Sri Lestari Wahyuningroem
A colleague of Moncef Marzouki, the former President of Tunisia, who initiated the 2013 Commission of Truth and Dignity during its critical period of democratic transition, asked him, ‘If you were given another chance to settle the burden of past gross human rights violations, what might you do differently?’ Marzouki is said to have replied, ‘I would start with the trials of those who committed serious crimes under the authoritarian regime. Because if they had been tried beforehand, then the process of uncovering the truth and reparations for victims would not have been hampered as is the case in Tunisia.’
Almost a decade after his initial promise to settle past gross human rights violations in Indonesia, in January 2023 Indonesia’s President Joko Widodo (known as Jokowi) finally made his move. He had a few options. One was to provide support for the continuation of an already significant series of investigations undertaken by the National Commission on Human Rights (Komnas HAM) over the past 20 years, including reports on the Triskati shootings (2002) and 1965-66 (2012). He could have also ordered the overdue re-drafting of the Truth and Reconciliation Commission (TRC) Law as mandated by the Constitutional Court in 2006.
Instead, Jokowi established a new team, though it would not be starting from scratch. Named the Tim Penyelesaian Non-Yudisial Pelanggaran Hak Asasi Manusia yang Berat Masa Lalu (Team for the Non-Judicial Resolution of Past Gross Human Rights Violations, PPHAM) in August 2022, its members included academics, state officials, senior diplomat, a retired general, and former member of the intelligence service, and was tasked with following up on (clarifying) Komnas HAM's earlier investigation into past gross violations of human rights, but using a non-judicial approach.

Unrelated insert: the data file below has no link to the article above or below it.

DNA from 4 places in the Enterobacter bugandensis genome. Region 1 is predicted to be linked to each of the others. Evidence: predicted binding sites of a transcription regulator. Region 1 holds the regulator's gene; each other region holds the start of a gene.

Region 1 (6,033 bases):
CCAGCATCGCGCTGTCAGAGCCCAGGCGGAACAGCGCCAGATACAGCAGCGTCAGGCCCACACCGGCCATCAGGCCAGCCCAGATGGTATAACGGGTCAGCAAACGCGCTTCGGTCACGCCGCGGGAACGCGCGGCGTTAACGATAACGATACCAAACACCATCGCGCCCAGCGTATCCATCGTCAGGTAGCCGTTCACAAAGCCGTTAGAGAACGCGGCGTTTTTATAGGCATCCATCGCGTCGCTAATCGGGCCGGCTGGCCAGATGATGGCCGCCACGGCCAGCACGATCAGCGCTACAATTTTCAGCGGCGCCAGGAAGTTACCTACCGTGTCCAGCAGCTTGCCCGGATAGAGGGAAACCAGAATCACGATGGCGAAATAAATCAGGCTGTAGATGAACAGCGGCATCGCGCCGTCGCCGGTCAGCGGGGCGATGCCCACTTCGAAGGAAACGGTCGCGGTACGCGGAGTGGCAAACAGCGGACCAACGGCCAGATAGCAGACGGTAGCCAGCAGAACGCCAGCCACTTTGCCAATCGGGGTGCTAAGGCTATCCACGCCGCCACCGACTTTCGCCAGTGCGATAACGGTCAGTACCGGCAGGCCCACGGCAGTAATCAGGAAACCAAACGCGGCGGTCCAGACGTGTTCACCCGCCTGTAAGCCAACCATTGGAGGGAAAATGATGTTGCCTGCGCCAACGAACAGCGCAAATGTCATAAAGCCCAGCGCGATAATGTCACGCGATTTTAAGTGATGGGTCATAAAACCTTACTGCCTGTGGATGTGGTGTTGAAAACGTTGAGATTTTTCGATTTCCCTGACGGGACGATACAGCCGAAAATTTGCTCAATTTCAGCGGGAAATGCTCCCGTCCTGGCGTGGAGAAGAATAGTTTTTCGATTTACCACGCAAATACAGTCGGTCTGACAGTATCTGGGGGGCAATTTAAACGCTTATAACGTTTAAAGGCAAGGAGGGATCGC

From its inception the Coordinating Minister for Political, Legal, and Human Rights, Mahfud MD, painstakingly emphasised that the PPHAM would not replace the judicial process, which should have continued on from the Komnas HAM investigation. In his remarks on 11 January, Joko Widodo acknowledged and expressed remorse for 12 historical gross human rights violations, all of which were initially documented and investigated by Komnas HAM.
The response from civil society organisations, including Yayasan Lembaga Bantuan Hukum Indonesia (Indonesian Legal Aid Foundation, YLBHI) and Lembaga Bantuan Hukum (Legal Aid Organization, LBH), Komisi Anti Kekerasan dan Penghilangan Paksa (Commission for Anti Violence and Forced Disappearance, KontraS), Imparsial, and Amnesty International, was sharply critical, with questions immediately being asked about processes of accountability arising from the report and its recommendations. The question remains, does President Jokowi's acknowledgement bear any significance for resolving past human rights violations, especially in bringing to account those responsible for gross human rights violations committed by a repressive regime? Will the report handed down by the PPHAM bring Indonesia any closer to guaranteeing that such violations will not happen again?
Accountability refers to a condition where, as Grant and Keohane describe it, ‘some actors have the right to hold other actors to a set of standards, to judge whether they have fulfilled their responsibilities in light of these standards, and to impose sanctions if they determine that these responsibilities have not been met.’ In this case, there is a strong relationship between the power holder (government/military) and those who entrust those with the power (citizens) to carry out provisions agreed upon (in the form of legitimacy). Actors who wield power must, by implication, act in a manner consistent with accepted standards of behaviour, and be penalised if they fail to do so.